Turkish President Recep Tayyip Erdogan is presiding over the damaging loss of value of the Turkish currency, the lira, against foreign currencies. It’s the most severe economic crisis the country has faced since he assumed power.
My work in Turkey depended on finding clarity in the confusion of Turkish politics. For example, it used to be that party identification in Turkey would provide everything one needed to know about a person’s level of education, social class, religiosity and financial destiny.
But the predictable political verities have been shattered over the past 16 years, largely through the emergence of Erdogan and his political party, known as the AKP, or the Justice and Development Party. And a crisis that today looks like an economic challenge is, in fact, a symptom of a much larger problem for Erdogan and Turkey.
Erdogan at the polls
In 2002 Erdogan’s party, the AKP, was a coalition of sorts, centered on the former Islamist Welfare Party. Opponents accused the AKP of having a radical Islamist agenda, which its members denied. Parliamentary candidates from the established center-right parties joined AKP to help it appear less religious and more mainstream, though much of the party’s appeal was to a conservative electorate that felt its religiosity had long been denied by the fervently secular Turkish government.
Erdogan’s heavy hand
So even after the Turkish electorate had voted to give Erdogan an unprecedented degree of power, these anti-democratic actions – many of which were highly unpopular – had the potential of causing Erdogan’s downfall.
Challenging Erdogan and democracy
Turkey’s June presidential election represented both a threat to Erdogan’s power over the electorate as well as a test of the viability of Turkey’s democratic institutions.
Coalitions were formed among political parties, diminishing the number of possible candidates. This provided a clearer voter choice between those embracing Erdogan’s “New Turkey” – a more religious and conservative Turkey – and the more secular, liberal voters actively resisting Erdogan’s rule.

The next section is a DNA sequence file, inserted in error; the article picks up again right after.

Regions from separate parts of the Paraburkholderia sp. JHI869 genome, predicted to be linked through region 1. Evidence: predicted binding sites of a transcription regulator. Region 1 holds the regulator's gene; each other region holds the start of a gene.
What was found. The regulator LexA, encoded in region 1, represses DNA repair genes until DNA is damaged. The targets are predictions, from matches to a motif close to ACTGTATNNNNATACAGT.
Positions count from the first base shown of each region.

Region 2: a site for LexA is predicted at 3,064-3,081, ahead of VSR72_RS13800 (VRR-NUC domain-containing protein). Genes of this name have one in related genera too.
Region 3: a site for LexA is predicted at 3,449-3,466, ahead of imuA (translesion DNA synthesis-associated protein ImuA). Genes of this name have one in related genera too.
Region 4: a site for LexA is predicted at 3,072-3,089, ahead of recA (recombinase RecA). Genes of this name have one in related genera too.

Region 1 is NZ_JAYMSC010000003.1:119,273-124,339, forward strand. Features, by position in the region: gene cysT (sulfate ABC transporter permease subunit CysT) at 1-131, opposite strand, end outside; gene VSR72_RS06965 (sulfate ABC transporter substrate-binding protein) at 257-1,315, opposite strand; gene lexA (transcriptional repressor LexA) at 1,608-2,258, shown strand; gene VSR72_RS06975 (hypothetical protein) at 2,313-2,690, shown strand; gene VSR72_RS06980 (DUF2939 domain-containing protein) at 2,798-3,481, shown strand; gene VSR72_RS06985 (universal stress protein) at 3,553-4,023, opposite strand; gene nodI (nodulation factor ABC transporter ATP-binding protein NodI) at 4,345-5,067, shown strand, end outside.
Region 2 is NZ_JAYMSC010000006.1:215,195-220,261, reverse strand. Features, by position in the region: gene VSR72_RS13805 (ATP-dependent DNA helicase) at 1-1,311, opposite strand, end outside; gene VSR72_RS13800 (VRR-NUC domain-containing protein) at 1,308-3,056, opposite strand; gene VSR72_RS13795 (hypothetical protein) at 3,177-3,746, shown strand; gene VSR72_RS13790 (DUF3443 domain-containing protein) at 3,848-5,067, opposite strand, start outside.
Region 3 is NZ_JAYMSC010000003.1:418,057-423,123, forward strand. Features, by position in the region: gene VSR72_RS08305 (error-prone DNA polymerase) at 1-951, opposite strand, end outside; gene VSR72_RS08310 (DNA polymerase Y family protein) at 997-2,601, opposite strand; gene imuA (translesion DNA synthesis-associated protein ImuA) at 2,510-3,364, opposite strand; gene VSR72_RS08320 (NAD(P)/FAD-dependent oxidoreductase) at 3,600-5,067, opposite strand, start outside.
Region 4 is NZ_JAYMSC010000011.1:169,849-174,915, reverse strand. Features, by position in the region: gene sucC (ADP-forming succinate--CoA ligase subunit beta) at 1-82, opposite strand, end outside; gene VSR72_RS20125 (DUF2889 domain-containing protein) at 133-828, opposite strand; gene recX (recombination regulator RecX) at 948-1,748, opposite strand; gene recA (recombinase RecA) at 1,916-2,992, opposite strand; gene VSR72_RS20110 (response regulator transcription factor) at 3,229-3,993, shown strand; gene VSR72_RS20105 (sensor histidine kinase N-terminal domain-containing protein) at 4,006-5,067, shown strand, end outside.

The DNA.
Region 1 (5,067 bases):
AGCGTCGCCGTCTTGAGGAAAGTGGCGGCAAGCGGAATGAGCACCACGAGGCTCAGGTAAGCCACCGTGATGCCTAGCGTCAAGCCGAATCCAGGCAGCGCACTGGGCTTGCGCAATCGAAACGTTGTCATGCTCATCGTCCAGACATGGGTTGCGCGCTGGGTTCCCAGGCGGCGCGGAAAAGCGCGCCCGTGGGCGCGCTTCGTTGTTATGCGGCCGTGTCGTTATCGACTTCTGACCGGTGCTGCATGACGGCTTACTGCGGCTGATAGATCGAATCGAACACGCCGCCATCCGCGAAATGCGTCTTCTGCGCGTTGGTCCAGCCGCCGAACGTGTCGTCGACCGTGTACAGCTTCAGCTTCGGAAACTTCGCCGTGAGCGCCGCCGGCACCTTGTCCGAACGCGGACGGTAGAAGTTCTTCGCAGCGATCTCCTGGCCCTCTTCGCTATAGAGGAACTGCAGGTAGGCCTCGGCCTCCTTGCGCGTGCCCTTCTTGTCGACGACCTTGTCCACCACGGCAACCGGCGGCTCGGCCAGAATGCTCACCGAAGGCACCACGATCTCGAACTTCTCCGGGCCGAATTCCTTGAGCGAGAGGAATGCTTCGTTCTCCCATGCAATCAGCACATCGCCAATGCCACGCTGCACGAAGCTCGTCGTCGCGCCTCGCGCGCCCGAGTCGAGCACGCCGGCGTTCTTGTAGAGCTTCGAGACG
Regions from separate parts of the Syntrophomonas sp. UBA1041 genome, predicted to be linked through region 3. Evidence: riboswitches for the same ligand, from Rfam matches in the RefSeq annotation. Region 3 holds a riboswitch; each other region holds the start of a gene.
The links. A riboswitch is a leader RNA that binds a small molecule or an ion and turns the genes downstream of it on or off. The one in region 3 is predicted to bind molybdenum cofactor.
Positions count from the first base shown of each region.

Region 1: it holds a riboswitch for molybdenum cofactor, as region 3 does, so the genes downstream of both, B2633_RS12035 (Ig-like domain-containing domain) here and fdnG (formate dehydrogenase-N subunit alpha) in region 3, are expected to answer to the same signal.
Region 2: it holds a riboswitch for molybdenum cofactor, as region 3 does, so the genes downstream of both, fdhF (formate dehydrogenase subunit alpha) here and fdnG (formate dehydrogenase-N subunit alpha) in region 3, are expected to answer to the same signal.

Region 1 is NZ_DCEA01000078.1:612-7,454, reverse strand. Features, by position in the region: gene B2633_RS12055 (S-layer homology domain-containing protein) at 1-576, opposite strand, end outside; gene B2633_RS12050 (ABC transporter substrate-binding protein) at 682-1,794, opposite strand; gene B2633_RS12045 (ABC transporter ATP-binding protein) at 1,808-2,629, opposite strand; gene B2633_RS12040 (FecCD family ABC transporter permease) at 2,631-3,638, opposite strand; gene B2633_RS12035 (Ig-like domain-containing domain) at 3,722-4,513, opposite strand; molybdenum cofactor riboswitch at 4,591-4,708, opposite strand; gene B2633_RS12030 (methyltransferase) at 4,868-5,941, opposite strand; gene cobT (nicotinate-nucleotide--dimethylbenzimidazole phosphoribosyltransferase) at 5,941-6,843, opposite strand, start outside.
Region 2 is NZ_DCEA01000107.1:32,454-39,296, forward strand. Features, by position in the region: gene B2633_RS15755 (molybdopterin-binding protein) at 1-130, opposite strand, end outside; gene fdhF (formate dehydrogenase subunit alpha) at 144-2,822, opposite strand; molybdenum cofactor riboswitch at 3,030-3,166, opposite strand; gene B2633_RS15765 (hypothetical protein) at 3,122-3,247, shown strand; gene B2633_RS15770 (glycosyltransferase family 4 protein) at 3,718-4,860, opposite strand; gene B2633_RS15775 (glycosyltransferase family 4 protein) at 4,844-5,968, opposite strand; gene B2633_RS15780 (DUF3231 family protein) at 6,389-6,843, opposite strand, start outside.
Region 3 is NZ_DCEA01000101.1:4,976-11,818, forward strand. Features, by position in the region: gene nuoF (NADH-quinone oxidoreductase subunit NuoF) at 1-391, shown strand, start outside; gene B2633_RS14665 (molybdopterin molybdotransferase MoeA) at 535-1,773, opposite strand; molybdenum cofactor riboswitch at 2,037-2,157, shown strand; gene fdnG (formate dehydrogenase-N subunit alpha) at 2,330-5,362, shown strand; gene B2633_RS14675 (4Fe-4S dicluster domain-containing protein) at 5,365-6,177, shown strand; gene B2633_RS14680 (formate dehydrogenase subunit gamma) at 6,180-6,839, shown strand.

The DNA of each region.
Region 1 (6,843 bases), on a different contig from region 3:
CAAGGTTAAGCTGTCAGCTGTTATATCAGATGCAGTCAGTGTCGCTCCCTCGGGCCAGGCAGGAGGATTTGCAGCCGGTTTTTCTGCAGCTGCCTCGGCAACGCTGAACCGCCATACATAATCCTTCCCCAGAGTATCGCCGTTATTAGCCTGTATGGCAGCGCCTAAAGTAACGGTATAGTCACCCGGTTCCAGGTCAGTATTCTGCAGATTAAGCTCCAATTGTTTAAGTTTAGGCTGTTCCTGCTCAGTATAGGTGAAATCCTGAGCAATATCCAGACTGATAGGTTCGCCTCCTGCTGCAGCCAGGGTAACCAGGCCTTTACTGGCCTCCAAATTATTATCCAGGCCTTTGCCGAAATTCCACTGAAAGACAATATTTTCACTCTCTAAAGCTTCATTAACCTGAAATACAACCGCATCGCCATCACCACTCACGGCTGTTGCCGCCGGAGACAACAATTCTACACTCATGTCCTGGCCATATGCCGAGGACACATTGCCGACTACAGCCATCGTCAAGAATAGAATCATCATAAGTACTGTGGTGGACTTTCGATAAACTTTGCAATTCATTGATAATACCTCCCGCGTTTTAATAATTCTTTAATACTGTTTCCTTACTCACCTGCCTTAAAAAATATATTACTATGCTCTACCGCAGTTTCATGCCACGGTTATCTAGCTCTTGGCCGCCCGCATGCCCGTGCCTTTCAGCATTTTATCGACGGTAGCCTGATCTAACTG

During the election campaign, Erdogan used every means to temporarily stabilize the lira, maintaining pressure on the Central Bank to keep interest rates artificially low and use foreign reserves to prevent the lira’s devaluation.
That caused the lira to weaken further and faster after the election, provoking a serious threat of rampant inflation now. Despite a recent small rally, the financial crisis is not over. The Turkish lira stands to lose potentially 70 percent of its buying power since the beginning of the year.
Can democracy cure authoritarian rule?
The lira crisis is not the problem, it is a symptom of what’s wrong in Turkey. It was brought about by Erdogan’s iron grip on the country’s institutions and his desire to goose the economy to cement his rule.
Behind the financial crisis is the undemocratic concentration of power in Turkey’s presidency and Erdogan’s unchecked mismanagement.
But if Erdogan’s goal has been autocratic rule, his use of democratic means to achieve it may well be his undoing.
That is the central irony of the past 16 years.
The financial crisis provoked by the lira’s fall masks the true drama in Turkey today: The democratic means exist to defeat Erdogan. What will Turkey’s voters – with their economy and livelihoods hurt by Erdogan’s mismanagement – do with their power now?